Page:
Michigan Democratic Congressman Bart Stupak reminds me of the boy
holding back a flood by holding his finger on the weakest point of the
dike. If he let go, it would all break loose, unstoppably.
This New York Times profile of Stupak
kind of says the same thing. And helps reveal how steadfast and
dedicated to principle Stupak is, in a town that seriously lacks
anything resembling that kind of leadership.
“Mr. Stupak insists that the final bill include his terms, which he
says merely reflect current law. If he prevails, he will have won an
audacious, counterintuitive victory, forcing a Democratic-controlled
Congress to pass a measure that will be hailed as an anti-abortion
[read pro-life] triumph. If party members do not accept his terms — and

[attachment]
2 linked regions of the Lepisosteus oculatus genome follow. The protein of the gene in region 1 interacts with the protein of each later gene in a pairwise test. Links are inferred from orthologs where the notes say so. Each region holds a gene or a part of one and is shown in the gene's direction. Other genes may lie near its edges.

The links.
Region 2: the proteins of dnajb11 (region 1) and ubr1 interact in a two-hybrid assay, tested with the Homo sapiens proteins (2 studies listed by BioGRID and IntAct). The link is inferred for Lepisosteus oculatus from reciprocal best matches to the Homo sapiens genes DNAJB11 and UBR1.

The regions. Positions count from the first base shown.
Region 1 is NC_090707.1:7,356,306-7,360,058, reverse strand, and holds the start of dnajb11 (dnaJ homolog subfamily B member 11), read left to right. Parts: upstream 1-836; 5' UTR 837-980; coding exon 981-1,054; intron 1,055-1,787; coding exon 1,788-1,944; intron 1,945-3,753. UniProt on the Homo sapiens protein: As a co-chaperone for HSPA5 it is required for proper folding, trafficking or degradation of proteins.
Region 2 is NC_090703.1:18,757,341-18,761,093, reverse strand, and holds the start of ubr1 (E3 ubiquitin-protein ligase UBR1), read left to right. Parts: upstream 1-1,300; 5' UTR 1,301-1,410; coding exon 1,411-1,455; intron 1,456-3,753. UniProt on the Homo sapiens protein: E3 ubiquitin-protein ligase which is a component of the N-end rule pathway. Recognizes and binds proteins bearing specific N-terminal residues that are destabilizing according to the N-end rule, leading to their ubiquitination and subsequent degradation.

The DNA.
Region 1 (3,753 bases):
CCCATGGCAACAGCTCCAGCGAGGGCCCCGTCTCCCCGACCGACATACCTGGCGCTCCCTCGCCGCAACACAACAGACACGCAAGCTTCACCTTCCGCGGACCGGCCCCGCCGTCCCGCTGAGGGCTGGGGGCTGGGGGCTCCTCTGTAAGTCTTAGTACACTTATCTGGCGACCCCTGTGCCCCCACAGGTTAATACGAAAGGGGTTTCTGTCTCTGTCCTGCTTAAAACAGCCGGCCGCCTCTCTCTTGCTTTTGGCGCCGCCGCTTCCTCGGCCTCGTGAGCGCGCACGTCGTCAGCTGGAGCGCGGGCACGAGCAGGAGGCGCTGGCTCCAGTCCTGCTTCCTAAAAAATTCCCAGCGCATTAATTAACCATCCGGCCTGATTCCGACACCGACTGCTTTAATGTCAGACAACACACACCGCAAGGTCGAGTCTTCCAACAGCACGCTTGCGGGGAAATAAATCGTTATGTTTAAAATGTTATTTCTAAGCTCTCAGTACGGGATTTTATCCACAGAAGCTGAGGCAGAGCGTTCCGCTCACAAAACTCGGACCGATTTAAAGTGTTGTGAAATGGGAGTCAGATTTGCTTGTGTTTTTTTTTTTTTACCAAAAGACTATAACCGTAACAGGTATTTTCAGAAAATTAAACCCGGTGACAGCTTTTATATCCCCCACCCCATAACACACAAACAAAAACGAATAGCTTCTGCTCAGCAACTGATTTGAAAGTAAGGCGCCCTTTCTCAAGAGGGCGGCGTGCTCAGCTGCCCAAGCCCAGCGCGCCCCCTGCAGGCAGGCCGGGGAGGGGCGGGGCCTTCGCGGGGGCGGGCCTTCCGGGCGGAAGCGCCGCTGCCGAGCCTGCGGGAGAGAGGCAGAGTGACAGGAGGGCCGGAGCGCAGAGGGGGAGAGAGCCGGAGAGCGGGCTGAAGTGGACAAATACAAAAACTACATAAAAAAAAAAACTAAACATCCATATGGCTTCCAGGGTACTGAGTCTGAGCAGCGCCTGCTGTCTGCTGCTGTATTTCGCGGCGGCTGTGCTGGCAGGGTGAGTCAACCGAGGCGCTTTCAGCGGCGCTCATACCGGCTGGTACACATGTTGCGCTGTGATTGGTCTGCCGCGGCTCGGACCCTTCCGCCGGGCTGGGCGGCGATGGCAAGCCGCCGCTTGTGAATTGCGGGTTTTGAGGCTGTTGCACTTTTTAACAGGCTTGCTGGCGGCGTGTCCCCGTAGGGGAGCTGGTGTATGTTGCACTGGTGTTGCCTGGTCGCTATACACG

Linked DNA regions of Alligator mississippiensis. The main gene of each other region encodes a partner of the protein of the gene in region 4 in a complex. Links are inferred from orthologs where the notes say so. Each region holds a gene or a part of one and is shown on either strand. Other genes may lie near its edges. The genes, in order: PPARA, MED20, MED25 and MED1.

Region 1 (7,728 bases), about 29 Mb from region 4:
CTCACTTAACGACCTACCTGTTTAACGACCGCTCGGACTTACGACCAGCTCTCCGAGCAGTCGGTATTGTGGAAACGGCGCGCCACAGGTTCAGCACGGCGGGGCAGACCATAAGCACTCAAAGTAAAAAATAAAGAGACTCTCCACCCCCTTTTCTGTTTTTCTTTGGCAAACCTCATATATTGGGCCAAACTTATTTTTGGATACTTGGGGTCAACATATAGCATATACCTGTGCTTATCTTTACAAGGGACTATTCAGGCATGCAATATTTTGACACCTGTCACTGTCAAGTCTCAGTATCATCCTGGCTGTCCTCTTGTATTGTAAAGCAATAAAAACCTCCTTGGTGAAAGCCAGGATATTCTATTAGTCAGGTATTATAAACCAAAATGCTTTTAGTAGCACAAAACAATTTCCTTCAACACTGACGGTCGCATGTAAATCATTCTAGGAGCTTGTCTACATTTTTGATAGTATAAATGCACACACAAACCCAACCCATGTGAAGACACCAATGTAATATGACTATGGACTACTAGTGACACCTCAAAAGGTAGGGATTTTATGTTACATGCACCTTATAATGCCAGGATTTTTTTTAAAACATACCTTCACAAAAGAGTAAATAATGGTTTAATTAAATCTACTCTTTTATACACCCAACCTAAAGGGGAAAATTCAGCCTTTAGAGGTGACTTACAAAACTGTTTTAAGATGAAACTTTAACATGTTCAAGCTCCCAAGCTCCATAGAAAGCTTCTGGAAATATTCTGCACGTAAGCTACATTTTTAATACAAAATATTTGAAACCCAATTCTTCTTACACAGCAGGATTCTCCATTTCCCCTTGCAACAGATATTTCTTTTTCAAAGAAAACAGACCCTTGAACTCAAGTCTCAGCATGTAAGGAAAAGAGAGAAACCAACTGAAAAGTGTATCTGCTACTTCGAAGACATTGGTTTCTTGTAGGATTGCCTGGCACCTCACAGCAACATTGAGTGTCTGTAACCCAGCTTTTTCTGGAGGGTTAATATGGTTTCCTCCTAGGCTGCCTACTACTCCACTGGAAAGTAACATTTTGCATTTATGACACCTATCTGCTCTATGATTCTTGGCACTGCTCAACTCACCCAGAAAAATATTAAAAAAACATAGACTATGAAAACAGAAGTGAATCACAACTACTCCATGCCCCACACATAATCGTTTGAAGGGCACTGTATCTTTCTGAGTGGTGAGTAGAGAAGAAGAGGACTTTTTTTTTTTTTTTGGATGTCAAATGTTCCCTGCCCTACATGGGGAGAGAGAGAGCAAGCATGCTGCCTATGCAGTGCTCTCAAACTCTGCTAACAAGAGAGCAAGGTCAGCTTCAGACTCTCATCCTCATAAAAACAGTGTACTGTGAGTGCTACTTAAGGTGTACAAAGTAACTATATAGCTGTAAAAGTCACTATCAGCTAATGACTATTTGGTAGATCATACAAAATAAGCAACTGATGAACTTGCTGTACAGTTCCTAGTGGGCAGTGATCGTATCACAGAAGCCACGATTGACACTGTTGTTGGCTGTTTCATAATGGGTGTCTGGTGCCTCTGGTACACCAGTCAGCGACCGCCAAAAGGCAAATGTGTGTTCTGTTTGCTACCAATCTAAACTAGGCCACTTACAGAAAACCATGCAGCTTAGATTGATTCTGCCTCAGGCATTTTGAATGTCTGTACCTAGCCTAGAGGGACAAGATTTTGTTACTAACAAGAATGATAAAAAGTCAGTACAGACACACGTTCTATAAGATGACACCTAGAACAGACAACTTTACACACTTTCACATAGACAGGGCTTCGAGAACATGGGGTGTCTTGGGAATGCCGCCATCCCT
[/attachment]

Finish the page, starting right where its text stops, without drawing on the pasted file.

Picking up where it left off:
many vow they will not — Mr. Stupak is prepared to block passage of the
health care overhaul.
“It’s not the end of the world if it goes down,” he said over
dinner. He did not sound downbeat about the prospect of being blamed
for blocking the long-sought goal of President Obama and a chain of
presidents and legislators before him. “Then you get the message,” he
continued. “Fix the abortion language and bring the bill back.”
That’s a simple message. Congress likes things convoluted.
The Democratic-controlled Congress also doesn’t like socially conservative members of their party having any power or voice.
“As dinner progressed, the congressman described years of feeling
ignored, slighted or marginalized by his party for his anti-abortion
“We’re members without a party,” he said. “Democrats are mad at you, and Republicans don’t trust you.”…..
“But Democratic control of the House carries a paradox: because the
party expanded by winning what had been Republican districts, it has
more members who oppose federal financing for abortions and
restrictions on guns. Mr. Stupak’s measure on abortion passed the House
with the support of 64 Democrats.
“Before, when we talked about pro-life Democrats, you’d get a
snicker and a laugh,” he said. “We were just always overlooked. We’re
not overlooked anymore.”
That’s an understatement.